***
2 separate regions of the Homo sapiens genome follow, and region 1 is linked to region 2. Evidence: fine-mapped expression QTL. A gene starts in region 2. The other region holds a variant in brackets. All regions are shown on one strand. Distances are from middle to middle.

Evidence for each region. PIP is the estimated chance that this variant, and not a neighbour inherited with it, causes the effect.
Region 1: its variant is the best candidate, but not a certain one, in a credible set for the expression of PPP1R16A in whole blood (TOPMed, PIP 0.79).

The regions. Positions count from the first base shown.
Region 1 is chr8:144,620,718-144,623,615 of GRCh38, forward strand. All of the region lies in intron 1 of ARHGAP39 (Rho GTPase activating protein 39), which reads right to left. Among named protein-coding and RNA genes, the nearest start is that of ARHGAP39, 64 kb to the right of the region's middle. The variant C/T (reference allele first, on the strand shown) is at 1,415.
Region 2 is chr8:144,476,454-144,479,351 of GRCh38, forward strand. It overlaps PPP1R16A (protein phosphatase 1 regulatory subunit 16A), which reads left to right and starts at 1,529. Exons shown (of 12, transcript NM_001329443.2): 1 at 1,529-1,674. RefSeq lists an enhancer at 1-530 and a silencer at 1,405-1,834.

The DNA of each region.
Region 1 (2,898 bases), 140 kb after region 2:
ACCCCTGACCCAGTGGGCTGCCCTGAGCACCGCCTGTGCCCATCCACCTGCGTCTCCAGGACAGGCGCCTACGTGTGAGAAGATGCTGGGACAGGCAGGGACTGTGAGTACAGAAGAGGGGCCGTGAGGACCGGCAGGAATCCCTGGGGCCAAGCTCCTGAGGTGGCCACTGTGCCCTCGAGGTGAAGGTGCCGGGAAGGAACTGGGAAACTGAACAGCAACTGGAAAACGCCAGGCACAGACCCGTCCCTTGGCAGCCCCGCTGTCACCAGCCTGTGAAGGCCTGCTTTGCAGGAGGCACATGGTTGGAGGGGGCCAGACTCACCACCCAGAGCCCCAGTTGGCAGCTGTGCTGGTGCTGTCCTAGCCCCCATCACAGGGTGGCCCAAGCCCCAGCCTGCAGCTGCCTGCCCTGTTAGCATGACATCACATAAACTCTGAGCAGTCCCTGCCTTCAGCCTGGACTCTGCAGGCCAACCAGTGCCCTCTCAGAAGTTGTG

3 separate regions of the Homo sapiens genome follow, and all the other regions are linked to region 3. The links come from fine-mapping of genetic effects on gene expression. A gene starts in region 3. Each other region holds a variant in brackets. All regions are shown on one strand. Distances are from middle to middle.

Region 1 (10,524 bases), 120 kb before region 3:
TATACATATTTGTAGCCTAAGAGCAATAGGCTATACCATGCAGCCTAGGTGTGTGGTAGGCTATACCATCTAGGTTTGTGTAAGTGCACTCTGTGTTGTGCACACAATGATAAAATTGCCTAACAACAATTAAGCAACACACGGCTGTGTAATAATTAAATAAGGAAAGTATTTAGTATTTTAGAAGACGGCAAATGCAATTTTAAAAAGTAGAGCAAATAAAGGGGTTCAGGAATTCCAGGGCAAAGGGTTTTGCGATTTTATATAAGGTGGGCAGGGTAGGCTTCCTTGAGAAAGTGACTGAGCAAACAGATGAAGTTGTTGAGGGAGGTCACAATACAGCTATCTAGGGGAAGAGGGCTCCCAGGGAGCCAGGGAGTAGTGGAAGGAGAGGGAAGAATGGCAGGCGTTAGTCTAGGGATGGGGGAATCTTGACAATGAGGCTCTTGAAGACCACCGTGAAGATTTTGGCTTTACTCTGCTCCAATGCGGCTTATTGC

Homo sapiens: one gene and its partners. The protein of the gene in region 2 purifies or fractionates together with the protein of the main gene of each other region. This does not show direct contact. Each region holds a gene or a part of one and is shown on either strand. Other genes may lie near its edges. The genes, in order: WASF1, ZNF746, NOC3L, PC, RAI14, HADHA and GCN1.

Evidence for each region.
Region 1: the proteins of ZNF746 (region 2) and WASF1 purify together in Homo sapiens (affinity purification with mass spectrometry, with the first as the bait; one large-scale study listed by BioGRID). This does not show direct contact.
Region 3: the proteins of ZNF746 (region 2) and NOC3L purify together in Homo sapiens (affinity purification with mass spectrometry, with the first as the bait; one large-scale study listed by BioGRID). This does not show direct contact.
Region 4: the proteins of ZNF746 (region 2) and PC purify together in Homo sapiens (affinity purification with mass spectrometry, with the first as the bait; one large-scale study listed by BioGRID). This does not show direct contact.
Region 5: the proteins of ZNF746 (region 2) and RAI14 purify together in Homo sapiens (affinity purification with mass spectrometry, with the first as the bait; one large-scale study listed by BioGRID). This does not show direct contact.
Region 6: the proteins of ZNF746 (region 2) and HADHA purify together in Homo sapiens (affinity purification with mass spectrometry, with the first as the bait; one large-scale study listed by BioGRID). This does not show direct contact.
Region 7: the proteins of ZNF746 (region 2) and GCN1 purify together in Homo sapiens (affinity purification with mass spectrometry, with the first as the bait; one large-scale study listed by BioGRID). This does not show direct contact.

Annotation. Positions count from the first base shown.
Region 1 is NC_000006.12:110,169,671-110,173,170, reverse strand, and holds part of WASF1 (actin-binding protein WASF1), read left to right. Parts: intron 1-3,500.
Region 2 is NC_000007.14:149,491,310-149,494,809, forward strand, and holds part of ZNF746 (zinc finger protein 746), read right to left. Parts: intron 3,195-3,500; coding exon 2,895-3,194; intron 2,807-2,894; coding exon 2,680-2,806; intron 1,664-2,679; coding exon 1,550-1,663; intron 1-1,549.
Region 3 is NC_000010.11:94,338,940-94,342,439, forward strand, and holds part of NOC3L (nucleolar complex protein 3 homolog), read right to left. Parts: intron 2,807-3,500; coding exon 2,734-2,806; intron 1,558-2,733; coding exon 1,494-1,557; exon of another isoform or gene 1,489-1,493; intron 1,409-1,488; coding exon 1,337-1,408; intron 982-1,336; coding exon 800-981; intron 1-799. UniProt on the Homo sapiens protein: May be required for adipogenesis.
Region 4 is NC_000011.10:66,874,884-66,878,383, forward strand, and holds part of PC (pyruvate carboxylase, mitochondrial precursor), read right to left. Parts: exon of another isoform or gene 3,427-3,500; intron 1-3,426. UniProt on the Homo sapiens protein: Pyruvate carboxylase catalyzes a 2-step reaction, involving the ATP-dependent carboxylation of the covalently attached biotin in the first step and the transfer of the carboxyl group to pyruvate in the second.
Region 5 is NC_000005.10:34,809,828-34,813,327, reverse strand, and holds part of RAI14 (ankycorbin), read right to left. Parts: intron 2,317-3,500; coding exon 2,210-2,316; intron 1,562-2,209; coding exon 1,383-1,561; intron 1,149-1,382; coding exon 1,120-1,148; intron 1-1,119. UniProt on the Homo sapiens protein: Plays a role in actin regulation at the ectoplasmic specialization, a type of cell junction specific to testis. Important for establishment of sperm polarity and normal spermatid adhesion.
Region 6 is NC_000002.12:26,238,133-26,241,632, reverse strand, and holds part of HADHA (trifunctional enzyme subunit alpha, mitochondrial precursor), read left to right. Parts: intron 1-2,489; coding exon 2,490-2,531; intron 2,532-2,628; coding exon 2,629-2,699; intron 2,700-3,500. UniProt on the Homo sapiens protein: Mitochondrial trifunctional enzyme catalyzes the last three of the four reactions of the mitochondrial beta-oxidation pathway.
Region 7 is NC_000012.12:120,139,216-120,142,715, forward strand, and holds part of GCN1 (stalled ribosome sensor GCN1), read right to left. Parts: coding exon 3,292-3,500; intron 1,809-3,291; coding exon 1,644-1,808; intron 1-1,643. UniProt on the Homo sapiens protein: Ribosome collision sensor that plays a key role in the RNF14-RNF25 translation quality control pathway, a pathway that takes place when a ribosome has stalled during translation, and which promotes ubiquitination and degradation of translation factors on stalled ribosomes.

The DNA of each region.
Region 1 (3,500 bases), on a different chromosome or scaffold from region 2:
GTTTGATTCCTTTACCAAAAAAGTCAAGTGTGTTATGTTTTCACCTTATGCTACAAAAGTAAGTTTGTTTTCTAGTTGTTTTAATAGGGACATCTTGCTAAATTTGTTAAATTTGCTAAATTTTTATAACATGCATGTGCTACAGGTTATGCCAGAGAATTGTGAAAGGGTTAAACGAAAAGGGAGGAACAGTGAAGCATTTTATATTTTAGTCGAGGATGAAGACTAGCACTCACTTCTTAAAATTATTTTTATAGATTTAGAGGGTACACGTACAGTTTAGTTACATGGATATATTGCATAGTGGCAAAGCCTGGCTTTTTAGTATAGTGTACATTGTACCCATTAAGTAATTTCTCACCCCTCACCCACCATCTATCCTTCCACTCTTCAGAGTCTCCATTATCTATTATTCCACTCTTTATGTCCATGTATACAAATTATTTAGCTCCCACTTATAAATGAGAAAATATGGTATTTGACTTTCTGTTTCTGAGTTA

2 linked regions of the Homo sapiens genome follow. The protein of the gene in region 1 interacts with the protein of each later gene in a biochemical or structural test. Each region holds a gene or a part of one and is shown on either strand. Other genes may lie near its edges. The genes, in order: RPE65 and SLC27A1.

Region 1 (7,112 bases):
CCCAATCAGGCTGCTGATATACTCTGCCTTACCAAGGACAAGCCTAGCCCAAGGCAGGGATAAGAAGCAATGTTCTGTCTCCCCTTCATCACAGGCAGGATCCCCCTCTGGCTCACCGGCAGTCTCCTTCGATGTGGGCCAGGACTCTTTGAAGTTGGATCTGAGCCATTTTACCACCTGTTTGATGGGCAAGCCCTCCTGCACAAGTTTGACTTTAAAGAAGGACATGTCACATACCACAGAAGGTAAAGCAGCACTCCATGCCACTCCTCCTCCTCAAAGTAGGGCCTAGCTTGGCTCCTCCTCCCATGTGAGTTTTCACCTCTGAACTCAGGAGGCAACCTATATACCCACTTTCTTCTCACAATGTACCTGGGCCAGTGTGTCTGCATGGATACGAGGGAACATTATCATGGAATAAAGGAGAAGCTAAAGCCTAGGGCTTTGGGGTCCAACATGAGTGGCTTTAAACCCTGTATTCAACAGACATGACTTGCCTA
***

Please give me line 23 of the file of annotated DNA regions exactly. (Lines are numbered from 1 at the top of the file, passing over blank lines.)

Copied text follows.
Region 2 is NC_000007.14:149,491,310-149,494,809, forward strand, and holds part of ZNF746 (zinc finger protein 746), read right to left. Parts: intron 3,195-3,500; coding exon 2,895-3,194; intron 2,807-2,894; coding exon 2,680-2,806; intron 1,664-2,679; coding exon 1,550-1,663; intron 1-1,549.